Section: 9.2

Original Text:

   [IMAP-DISC] Melnikov, A., "Synchronization operations for
               disconnected IMAP4 clients", Work in Progress, October
               2004.

Corrected Text:

   [IMAP-DISC] Melnikov, A., Ed., "Synchronization Operations for 
               Disconnected IMAP4 Clients", RFC 4549, June 2006.


Notes:
This I-D has been published -- synchronized with RFC 4550 -- as RFC 4549.

from pending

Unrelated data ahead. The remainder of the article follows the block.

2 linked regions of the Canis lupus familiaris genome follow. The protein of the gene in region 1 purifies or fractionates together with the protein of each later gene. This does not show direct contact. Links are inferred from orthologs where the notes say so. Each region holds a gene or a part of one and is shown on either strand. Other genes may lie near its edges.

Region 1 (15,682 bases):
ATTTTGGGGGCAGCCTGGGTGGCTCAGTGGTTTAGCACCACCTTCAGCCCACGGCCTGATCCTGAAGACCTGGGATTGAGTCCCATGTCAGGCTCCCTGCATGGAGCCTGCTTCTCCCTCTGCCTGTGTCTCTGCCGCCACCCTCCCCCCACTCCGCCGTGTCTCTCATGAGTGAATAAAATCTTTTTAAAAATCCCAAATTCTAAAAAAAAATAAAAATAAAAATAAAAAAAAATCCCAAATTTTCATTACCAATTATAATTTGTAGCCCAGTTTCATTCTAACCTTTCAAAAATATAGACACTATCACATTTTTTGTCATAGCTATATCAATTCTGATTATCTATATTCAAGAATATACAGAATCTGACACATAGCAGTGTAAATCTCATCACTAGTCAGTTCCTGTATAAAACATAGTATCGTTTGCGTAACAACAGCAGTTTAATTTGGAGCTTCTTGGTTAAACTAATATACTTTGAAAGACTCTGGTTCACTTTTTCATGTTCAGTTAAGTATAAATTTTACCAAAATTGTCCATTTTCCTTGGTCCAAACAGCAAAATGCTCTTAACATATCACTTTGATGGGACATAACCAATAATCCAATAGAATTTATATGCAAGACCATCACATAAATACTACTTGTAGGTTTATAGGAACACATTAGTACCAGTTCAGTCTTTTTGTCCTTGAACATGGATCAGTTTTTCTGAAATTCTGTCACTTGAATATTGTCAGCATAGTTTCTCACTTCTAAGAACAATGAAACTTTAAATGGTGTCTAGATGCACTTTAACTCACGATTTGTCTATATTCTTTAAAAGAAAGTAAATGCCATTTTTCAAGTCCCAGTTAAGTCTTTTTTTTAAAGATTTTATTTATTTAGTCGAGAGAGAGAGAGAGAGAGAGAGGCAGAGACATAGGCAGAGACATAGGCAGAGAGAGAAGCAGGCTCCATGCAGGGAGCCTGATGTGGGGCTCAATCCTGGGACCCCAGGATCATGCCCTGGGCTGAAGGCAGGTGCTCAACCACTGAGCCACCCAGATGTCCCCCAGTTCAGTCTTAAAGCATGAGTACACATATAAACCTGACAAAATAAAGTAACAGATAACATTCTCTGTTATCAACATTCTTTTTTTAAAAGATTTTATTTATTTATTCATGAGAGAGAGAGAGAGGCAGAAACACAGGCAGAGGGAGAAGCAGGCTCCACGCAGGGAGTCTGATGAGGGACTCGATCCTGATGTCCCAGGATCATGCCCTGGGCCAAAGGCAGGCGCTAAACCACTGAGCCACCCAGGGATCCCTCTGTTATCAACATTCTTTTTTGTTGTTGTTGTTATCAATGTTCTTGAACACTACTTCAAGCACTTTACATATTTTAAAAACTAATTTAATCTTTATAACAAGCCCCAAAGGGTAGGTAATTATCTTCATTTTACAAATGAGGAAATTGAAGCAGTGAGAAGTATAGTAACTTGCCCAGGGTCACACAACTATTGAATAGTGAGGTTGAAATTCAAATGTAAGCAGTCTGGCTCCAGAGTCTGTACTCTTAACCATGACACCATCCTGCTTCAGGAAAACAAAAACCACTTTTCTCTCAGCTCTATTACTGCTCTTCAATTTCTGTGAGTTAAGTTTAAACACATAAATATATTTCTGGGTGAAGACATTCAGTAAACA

10. Acknowledgements This document is a product of Lemonade WG. The editors thank the Lemonade WG members that contributed comments and corrections; in particular: Randy Gellens, Dave Cridland, and Greg Vaudreuil. This document borrows some text from "Message Submission" (February 2004) by Mark Crispin, as well as from the trio [BURL], [CATENATE], and [URLAUTH]. Authors' Addresses Stephane H. Maes Oracle Corporation 500 Oracle Parkway M/S 4op634 Redwood Shores, CA 94065 USA Phone: +1-650-607-6296 EMail: stephane.maes@oracle.com Alexey Melnikov Isode Limited 5 Castle Business Village 36 Station Road Hampton, Middlesex TW12 2BX UK EMail: Alexey.melnikov@isode.com Full Copyright Statement Copyright (C) The Internet Society (2006). This document is subject to the rights, licenses and restrictions contained in BCP 78, and except as set forth therein, the authors retain all their rights. This document and the information contained herein are provided on an "AS IS" basis and THE CONTRIBUTOR, THE ORGANIZATION HE/SHE REPRESENTS OR IS SPONSORED BY (IF ANY), THE INTERNET SOCIETY AND THE INTERNET ENGINEERING TASK FORCE DISCLAIM ALL WARRANTIES, EXPRESS OR IMPLIED, INCLUDING BUT NOT LIMITED TO ANY WARRANTY THAT THE USE OF THE INFORMATION HEREIN WILL NOT INFRINGE ANY RIGHTS OR ANY IMPLIED WARRANTIES OF MERCHANTABILITY OR FITNESS FOR A PARTICULAR PURPOSE. Intellectual Property The IETF takes no position regarding the validity or scope of any Intellectual Property Rights or other rights that might be claimed to pertain to the implementation or use of the technology described in this document or the extent to which any license under such rights might or might not be available; nor does it represent that it has made any independent effort to identify any such rights. Information on the procedures with respect to rights in RFC documents can be found in BCP 78 and BCP 79. Copies of IPR disclosures made to the IETF Secretariat and any assurances of licenses to be made available, or the result of an attempt made to obtain a general license or permission for the use of such proprietary rights by implementers or users of this specification can be obtained from the IETF on-line IPR repository at http://www.ietf.org/ipr. The IETF invites any interested party to bring to its attention any copyrights, patents or patent applications, or other proprietary rights that may cover technology that may be required to implement this standard. Please address the information to the IETF at ietf-ipr@ietf.org. Acknowledgement Funding for the RFC Editor function is provided by the IETF Administrative Support Activity (IASA).